Saturday, 13 September 2014

Epigenetics: all fingers and thumbs: Molecule of the Month for September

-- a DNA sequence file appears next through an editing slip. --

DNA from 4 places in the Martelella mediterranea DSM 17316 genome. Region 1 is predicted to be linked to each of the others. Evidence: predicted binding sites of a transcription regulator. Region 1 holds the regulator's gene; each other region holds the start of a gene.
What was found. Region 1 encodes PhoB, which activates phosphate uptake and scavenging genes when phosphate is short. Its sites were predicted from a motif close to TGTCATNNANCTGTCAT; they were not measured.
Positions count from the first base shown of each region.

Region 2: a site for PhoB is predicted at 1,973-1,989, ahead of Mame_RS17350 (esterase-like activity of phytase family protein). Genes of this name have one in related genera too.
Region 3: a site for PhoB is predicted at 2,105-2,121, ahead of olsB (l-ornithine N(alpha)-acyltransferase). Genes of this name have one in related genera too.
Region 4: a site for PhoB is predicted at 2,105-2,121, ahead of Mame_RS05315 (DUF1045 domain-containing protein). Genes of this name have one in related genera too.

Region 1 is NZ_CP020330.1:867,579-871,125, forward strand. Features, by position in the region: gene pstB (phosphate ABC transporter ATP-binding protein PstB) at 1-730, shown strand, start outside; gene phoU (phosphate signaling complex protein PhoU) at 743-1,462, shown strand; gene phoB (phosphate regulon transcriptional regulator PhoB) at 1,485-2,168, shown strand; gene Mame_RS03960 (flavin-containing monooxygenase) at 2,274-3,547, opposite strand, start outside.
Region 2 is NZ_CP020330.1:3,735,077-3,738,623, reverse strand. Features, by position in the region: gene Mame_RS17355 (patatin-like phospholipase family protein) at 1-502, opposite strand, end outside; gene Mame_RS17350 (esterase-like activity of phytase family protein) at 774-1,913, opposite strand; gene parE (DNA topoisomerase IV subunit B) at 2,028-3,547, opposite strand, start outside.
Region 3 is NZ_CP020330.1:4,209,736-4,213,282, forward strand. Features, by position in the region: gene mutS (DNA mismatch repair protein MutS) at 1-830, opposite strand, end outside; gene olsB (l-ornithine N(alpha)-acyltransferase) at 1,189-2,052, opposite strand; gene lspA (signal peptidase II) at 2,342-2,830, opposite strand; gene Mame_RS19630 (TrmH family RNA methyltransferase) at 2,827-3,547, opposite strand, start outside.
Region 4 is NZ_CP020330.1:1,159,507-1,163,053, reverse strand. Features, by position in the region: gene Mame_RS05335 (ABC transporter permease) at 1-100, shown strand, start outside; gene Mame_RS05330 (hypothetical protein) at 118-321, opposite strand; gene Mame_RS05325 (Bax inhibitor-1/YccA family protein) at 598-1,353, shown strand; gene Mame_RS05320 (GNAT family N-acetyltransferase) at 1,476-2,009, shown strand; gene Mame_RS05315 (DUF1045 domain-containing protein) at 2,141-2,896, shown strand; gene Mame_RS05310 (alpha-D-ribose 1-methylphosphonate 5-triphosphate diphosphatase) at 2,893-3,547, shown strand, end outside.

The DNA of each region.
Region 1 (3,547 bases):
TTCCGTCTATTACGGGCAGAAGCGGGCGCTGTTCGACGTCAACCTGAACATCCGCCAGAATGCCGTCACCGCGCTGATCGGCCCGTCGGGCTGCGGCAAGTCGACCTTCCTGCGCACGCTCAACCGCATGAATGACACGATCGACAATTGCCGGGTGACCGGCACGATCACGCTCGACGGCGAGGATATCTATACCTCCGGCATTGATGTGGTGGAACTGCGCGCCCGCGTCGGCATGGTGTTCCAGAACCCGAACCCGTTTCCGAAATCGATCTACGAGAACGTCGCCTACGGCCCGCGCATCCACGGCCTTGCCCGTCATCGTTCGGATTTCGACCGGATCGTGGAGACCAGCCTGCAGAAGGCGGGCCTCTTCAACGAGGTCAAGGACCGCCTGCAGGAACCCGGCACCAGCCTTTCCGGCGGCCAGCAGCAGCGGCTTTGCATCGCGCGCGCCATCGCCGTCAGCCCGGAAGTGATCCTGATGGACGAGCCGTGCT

I was trying to find a context for this month's choice for molecule of the month, to avoid accusations of self indulgence (I work on these enzymes)! My choice is the family of enzymes responsible for modifying the genome in many organisms that forms a major part of the Biological phenomenon called "epigenetics" or increasingly, "epigenomics". Epi simply means on top of, and so epigenetics is something that modifies the phenotype of a gene. Think of it like seasoning your food: chips without salt and vinegar, or coffee without milk! For some, like me, black coffee is fine as it is, but some need milk or even cream, before they can enjoy it. The study of epigenetics really came to prominence around 25 years ago when despite considerable experimental challenges, scientists including Timothy Bestor and Adrian Bird began to develop a molecular framework for understanding DNA methylation in higher organisms. The methylation of DNA is found in most organisms (but not all!), sometimes the adenine is modified and in other organisms the cytosine. In some organisms, both nucleotides can be modified. In bacteria, methylation of the genome is part of a mechanism that protects the DNA from attack by restriction endonucleases, enzymes that cleave double stranded DNA in two. These enzymes formed the basis for the development of molecular cloning in the 1970s and '80s in particular (enter Rich Roberts in the search field for more on this).